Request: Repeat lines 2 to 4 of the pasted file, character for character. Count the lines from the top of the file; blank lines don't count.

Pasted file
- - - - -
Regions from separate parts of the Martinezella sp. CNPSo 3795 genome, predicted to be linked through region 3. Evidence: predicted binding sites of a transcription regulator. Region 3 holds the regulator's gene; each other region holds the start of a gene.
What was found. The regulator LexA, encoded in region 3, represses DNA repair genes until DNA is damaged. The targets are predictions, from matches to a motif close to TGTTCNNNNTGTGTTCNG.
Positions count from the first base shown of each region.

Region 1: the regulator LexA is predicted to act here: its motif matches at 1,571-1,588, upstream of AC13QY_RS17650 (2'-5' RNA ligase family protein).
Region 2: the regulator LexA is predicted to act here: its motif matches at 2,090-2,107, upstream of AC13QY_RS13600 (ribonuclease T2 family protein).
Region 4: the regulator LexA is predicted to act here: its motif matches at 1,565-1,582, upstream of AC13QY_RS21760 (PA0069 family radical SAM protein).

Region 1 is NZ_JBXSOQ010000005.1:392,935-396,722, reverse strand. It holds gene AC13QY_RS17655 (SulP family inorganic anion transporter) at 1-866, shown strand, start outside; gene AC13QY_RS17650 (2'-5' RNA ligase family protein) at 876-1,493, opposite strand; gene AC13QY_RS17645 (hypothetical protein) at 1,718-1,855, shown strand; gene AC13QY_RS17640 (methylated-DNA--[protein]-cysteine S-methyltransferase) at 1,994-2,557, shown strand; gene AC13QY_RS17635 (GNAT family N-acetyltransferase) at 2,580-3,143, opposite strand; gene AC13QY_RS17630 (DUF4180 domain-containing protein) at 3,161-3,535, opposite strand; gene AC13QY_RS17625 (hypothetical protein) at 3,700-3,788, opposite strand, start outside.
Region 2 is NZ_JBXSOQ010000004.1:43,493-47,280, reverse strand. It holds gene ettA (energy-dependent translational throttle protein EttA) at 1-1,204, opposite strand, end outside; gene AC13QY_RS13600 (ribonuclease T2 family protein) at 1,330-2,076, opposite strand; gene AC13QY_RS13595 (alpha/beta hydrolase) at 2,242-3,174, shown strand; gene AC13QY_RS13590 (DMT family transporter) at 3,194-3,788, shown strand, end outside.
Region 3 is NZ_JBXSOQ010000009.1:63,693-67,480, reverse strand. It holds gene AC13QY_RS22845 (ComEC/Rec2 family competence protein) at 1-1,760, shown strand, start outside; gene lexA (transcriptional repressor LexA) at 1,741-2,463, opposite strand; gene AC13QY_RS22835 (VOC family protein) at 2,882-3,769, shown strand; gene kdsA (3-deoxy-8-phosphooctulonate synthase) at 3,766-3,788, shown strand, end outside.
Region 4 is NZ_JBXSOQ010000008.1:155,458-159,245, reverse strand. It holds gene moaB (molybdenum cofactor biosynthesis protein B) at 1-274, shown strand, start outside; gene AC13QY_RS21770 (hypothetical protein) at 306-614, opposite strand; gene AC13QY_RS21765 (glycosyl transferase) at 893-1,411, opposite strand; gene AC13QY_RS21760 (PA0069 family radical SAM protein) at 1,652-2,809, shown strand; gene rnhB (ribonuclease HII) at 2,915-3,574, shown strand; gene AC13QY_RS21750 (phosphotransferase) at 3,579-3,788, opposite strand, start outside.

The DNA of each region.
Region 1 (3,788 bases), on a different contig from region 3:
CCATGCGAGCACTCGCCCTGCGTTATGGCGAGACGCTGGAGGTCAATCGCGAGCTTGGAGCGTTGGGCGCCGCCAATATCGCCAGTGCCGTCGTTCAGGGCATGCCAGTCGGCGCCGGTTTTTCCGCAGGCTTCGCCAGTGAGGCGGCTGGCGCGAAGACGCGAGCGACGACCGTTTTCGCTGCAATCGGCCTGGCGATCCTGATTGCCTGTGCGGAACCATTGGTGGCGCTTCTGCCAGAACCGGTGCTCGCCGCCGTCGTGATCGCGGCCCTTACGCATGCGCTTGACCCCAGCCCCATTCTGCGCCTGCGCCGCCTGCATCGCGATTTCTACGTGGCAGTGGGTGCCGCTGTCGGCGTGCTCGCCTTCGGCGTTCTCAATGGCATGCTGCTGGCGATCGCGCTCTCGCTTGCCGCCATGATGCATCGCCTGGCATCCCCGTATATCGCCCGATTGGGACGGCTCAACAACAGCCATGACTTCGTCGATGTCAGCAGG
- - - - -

What was found. The regulator LexA, encoded in region 3, represses DNA repair genes until DNA is damaged. The targets are predictions, from matches to a motif close to TGTTCNNNNTGTGTTCNG.
Positions count from the first base shown of each region.

Region 1: the regulator LexA is predicted to act here: its motif matches at 1,571-1,588, upstream of AC13QY_RS17650 (2'-5' RNA ligase family protein).